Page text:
KANSAS CITY, Mo. — The Kansas City Royals have reached an agreement with the union representing their stadium workers, but another legal matter still remains.

Service Employees International Local 1, a labor union, was in labor contract negotiations with the Royals for Kauffman Stadium workers who are SEIU members.

According to a statement from the Royals, Kauffman Stadium workers will be paid $16-$31 an hour. The Ballpark Services, Event Services and Grounds Crew/Tarp Crew will receive regular pay increases, and ushers/bathroom attendants will also get 20% or more pay increases throughout the life of the 3-year contract, the Royals said.

The union previously alleged that employees were in unsafe working conditions since they were restricted from bringing cups to drink water two years ago.

The Royals stated the issue was “amicably resolved back in April during the ordinary course of negotiations.”

The club also responded to what it called “the union’s false public characterization of our good faith negotiations with their bargaining team.”

“We believe the outcome of these negotiations demonstrates to bargaining unit members that we value their work and shows our dedicated fans that we are committed to continuing to provide the best experience possible at Kauffman Stadium,” the statement concluded.

Fighting for wages

SEIU lead organizer Rose Welch said the Royals made the deal sound a lot nicer than it actually is.

SEIU members that work at Kauffman have three separate collective bargaining agreements for three sets of workers.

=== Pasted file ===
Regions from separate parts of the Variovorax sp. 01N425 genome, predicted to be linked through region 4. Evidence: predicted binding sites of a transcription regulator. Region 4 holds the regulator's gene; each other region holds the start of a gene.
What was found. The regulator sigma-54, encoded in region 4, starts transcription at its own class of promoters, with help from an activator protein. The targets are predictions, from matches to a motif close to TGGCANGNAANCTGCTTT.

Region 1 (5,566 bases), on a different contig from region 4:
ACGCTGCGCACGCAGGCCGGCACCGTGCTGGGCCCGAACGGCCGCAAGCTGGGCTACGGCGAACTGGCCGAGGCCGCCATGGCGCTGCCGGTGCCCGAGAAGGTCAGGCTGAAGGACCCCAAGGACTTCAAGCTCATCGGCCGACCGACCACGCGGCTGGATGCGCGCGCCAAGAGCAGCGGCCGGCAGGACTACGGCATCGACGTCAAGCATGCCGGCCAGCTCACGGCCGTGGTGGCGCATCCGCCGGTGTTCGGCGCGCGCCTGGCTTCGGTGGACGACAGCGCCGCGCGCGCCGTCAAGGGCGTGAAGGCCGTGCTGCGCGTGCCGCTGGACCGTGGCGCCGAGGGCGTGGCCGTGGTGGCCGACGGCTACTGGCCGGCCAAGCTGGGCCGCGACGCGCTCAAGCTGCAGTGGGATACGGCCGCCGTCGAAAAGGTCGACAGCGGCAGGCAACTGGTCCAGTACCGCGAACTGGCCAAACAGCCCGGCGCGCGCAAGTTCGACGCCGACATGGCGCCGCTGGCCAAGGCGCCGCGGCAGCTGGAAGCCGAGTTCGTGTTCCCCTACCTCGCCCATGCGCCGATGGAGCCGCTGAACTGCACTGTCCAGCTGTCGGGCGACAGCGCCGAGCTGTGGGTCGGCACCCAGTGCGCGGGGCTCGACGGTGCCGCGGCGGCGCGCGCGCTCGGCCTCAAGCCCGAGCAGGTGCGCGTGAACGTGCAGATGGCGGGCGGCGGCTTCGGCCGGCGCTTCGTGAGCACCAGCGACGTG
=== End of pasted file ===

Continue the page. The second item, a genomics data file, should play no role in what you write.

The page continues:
• Grounds crew/tarp crew
  • Event Services: tollgate attendants, ticket takers, parking lot attendants, restroom attendants, ticket sellers, ushers
  • Ballpark services: basic level maintenance employees

According to Welch, only one person will make the $31/hour wage because of a chemical handling certification they have. That person has worked for the Royals for almost 40 years and is the highest-paid person of more than 500 stadium workers, according to Welch.

Welch noted the event services bargaining committee held out for higher wages for restroom attendants and ushers who are the lowest hourly paid employees at $16/hour.

They were allowed to be tipped in cash before the pandemic, but Kauffman Stadium has since switched to a cashless system that posed a dramatic decrease in income for those workers.

Welch also noted that tipping declined before COVID-19, and ushers were the main workers who got tips.

According to the CBAs that FOX4 obtained, restroom attendants made $14.50/hour in 2022 with ushers’ wages not far ahead at $14.75/hour.